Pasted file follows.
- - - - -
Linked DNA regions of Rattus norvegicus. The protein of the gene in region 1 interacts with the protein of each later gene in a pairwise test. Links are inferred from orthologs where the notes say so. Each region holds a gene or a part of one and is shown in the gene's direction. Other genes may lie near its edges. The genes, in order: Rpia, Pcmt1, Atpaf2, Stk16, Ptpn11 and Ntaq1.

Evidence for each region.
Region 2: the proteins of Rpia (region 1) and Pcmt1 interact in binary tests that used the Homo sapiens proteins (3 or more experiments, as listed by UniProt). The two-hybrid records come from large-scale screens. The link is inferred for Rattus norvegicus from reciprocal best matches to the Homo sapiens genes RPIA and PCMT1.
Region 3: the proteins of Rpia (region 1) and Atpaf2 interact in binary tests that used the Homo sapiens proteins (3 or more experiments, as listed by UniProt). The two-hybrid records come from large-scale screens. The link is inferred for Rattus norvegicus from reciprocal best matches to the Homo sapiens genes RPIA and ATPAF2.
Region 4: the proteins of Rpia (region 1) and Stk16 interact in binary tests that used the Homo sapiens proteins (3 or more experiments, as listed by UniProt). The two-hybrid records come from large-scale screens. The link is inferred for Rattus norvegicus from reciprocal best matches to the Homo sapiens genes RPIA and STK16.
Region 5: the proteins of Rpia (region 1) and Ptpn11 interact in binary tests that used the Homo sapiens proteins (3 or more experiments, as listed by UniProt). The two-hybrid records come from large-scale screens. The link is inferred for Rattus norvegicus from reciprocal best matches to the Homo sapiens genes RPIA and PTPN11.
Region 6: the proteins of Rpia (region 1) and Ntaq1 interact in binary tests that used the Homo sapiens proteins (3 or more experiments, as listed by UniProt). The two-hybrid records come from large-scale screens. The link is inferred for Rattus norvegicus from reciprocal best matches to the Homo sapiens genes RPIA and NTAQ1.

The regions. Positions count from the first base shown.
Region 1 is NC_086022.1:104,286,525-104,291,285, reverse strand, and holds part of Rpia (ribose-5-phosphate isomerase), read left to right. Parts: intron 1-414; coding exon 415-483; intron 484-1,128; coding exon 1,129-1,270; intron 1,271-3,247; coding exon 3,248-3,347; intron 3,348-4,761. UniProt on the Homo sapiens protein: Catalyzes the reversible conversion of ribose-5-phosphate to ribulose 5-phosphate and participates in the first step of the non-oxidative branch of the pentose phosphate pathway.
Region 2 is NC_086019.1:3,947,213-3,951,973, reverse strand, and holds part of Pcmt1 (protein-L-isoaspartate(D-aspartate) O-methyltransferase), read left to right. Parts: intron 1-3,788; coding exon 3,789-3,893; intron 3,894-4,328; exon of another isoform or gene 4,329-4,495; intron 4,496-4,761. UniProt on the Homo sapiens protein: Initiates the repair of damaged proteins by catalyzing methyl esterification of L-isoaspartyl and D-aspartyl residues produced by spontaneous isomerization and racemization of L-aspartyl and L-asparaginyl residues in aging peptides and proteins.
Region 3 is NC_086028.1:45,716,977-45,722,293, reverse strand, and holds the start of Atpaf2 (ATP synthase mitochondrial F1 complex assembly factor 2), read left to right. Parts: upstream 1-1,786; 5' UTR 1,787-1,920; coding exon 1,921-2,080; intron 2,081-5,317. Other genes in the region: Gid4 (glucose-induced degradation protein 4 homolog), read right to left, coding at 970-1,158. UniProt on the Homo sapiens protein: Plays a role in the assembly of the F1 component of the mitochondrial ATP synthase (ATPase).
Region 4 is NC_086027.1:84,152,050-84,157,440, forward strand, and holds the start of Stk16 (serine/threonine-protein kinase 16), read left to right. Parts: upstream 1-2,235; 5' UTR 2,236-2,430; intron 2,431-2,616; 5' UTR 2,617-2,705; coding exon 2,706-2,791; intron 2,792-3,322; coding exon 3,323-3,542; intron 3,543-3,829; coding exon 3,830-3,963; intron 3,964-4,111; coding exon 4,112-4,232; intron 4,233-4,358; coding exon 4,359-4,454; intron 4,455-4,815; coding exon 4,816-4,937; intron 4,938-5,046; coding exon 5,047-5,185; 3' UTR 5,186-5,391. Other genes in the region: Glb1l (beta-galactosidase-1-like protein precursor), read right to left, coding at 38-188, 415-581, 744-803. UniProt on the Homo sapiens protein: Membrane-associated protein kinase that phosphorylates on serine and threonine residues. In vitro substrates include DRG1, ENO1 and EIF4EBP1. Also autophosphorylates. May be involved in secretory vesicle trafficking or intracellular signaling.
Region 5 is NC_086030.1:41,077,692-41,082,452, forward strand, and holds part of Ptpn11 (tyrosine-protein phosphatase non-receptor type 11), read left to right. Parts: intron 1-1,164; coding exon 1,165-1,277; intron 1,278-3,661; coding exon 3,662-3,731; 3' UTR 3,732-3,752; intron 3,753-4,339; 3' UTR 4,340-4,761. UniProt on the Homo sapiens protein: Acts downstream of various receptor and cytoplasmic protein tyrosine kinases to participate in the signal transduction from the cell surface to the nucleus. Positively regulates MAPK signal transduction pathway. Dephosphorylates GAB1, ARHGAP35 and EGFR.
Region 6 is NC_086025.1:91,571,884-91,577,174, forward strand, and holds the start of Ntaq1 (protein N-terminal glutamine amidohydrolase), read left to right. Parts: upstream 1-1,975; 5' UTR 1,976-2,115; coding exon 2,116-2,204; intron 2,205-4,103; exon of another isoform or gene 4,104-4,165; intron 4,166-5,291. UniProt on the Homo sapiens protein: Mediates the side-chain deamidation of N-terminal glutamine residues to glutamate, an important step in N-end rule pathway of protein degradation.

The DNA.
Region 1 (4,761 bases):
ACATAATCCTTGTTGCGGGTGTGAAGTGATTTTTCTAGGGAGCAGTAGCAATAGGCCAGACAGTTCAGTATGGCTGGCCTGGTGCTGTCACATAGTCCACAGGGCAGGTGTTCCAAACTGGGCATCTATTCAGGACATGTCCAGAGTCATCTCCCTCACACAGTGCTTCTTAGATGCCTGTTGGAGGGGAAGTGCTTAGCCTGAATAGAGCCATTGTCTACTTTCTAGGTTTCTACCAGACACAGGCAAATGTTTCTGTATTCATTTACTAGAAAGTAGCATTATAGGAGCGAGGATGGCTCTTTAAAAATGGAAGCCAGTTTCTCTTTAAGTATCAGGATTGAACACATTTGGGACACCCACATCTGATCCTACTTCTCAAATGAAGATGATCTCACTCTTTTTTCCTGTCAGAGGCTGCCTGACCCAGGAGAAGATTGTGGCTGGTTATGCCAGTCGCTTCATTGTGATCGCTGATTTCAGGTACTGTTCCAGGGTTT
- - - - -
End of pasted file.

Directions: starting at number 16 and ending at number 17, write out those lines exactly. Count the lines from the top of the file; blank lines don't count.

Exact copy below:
Region 1 (4,761 bases):
ACATAATCCTTGTTGCGGGTGTGAAGTGATTTTTCTAGGGAGCAGTAGCAATAGGCCAGACAGTTCAGTATGGCTGGCCTGGTGCTGTCACATAGTCCACAGGGCAGGTGTTCCAAACTGGGCATCTATTCAGGACATGTCCAGAGTCATCTCCCTCACACAGTGCTTCTTAGATGCCTGTTGGAGGGGAAGTGCTTAGCCTGAATAGAGCCATTGTCTACTTTCTAGGTTTCTACCAGACACAGGCAAATGTTTCTGTATTCATTTACTAGAAAGTAGCATTATAGGAGCGAGGATGGCTCTTTAAAAATGGAAGCCAGTTTCTCTTTAAGTATCAGGATTGAACACATTTGGGACACCCACATCTGATCCTACTTCTCAAATGAAGATGATCTCACTCTTTTTTCCTGTCAGAGGCTGCCTGACCCAGGAGAAGATTGTGGCTGGTTATGCCAGTCGCTTCATTGTGATCGCTGATTTCAGGTACTGTTCCAGGGTTT